Newcastle reveal cost of relegation
Published 30/03/2011 | 09:02
Newcastle have revealed a loss of £17.1million as a result of their relegation from the Barclays Premier League.
However, the drastic action the Magpies took to address their financial situation in the face of a reduction in turnover of 39% - from £86.1million during the year covering the 2008-09 season to £52.4million - means their losses increased only slightly from £15.2million.
But the annual accounts for the year ending June 30, 2010 also show that owner Mike Ashley had to inject a further £42million into the club despite an increase in gate receipts as more than a million fans attended games at St James' Park.
The latest figures do not reflect Newcastle's return to the top flight at the end of last season, with promotion worth anything up to £60million to successful clubs, nor Andy Carroll's £35million departure to Liverpool in January.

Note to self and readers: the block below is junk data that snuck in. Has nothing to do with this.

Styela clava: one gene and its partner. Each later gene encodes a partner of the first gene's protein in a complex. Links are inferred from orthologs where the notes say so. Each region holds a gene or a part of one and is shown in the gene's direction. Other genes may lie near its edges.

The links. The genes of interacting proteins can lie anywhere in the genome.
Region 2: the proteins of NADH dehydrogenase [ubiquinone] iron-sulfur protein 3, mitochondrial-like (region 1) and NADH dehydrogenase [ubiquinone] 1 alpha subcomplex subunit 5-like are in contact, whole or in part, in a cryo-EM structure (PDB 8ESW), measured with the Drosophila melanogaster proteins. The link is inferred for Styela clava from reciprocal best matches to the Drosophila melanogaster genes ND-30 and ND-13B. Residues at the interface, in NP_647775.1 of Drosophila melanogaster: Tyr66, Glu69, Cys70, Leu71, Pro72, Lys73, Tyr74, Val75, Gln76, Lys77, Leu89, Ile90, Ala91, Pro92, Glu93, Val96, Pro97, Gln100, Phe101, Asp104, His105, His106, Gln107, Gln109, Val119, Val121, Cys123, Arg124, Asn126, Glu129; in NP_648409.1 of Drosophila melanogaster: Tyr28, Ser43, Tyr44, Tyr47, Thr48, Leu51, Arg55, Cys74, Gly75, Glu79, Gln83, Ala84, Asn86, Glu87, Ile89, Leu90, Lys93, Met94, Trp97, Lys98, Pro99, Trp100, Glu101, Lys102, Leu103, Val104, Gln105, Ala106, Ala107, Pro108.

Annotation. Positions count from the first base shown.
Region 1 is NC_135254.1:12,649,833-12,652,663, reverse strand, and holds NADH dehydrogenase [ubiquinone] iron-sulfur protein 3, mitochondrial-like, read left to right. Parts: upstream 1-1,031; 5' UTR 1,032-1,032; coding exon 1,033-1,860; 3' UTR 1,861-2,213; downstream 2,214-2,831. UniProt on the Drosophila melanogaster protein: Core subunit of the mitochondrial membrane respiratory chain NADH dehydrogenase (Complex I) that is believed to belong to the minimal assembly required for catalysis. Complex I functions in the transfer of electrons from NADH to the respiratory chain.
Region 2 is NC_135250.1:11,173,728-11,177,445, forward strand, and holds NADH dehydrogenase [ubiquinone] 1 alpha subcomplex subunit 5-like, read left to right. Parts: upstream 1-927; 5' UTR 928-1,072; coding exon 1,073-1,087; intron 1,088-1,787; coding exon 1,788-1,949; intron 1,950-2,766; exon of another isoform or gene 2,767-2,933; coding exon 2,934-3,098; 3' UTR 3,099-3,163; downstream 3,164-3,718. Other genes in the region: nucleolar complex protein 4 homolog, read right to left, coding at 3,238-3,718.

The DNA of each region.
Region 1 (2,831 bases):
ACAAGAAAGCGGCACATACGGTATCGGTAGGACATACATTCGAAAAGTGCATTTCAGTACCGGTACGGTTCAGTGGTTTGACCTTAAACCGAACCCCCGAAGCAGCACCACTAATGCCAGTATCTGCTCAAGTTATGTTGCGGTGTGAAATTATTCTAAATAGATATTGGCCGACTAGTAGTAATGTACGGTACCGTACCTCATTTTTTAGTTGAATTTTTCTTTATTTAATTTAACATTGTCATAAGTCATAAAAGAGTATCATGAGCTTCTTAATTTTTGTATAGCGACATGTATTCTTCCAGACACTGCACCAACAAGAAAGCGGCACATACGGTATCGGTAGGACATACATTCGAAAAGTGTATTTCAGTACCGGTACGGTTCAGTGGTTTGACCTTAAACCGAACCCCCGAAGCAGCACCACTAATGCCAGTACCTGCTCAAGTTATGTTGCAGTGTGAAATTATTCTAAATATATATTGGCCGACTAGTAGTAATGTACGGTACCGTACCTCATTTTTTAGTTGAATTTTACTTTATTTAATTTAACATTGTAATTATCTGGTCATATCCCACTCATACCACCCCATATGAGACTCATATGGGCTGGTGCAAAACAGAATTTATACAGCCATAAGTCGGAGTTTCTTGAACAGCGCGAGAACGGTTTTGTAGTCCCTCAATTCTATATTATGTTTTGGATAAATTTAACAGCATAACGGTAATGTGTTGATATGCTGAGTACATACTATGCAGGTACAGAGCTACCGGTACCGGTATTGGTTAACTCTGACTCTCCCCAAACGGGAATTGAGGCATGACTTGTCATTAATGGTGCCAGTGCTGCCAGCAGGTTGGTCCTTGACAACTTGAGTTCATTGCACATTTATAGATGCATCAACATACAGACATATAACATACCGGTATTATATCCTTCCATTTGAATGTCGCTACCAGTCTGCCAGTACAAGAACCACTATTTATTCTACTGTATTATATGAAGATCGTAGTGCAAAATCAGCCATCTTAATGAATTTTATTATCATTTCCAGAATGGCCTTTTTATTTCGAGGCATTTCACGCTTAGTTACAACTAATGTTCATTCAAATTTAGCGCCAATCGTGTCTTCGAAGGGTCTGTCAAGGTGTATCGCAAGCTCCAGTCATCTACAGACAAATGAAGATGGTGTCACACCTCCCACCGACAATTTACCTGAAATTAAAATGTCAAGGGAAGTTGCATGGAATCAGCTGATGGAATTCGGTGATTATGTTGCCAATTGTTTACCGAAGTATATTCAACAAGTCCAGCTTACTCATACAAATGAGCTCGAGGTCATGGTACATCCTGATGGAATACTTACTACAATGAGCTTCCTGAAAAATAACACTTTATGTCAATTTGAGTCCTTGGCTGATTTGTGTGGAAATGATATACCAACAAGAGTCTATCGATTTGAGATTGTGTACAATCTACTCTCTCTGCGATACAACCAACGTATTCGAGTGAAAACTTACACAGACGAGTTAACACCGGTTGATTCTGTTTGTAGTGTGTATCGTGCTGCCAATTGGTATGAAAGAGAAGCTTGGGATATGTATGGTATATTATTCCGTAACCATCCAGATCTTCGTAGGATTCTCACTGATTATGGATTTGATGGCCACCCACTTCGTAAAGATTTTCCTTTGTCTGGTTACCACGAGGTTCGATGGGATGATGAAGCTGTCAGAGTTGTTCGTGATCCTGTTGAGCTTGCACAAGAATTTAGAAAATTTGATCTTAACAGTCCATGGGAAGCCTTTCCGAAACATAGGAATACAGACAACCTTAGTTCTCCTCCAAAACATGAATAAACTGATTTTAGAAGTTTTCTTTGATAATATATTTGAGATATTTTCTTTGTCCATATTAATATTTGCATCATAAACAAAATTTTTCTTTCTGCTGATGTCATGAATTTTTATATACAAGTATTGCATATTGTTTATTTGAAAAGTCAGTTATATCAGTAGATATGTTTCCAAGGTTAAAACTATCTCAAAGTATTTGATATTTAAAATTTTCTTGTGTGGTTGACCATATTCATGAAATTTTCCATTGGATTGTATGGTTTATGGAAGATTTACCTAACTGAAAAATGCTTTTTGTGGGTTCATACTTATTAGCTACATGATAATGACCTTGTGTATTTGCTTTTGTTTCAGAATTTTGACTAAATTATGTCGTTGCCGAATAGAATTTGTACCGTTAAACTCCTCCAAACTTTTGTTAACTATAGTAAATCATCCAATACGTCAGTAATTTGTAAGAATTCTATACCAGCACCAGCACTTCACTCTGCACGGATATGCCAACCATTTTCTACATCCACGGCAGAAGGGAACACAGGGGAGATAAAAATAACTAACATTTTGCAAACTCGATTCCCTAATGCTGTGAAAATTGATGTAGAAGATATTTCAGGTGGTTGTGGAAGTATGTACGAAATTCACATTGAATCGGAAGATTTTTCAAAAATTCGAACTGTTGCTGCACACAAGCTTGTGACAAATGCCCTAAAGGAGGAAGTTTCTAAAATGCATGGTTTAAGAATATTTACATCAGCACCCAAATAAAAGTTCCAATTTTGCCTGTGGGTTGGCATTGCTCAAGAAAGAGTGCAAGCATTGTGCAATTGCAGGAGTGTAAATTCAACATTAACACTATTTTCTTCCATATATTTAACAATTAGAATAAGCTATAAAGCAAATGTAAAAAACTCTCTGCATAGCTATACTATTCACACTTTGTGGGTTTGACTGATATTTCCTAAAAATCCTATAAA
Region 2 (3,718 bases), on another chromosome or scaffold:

Managing director Derek Llambias said: "Our overriding aim in 2009-10 was to secure promotion back to the Premier League at the first attempt. Relegation presented a considerable challenge for us financially.
"With such a marked reduction in turnover, largely due to reduced TV and media revenue, we needed to cut our operating costs accordingly without jeopardising our ability to return to top flight football straight away.
"We succeeded in reducing our wage bill considerably whilst maintaining the basis of a Premier League squad.
"It has been a significant achievement to keep our overall loss at a level similar to the year before despite the impact of relegation, and our ability to do this has been helped immeasurably by the continued financial support of Mike Ashley, who injected a further £42million into the club last year interest-free."
The club made an operating loss of £33.5million compared to £37.7million the previous year, but that was reduced to £17.1million by player trading.
Obafemi Martins, Sebastien Bassong, Damien Duff, Habib Beye and Geremi were among those to depart as the Magpies attempted to slash expenditure.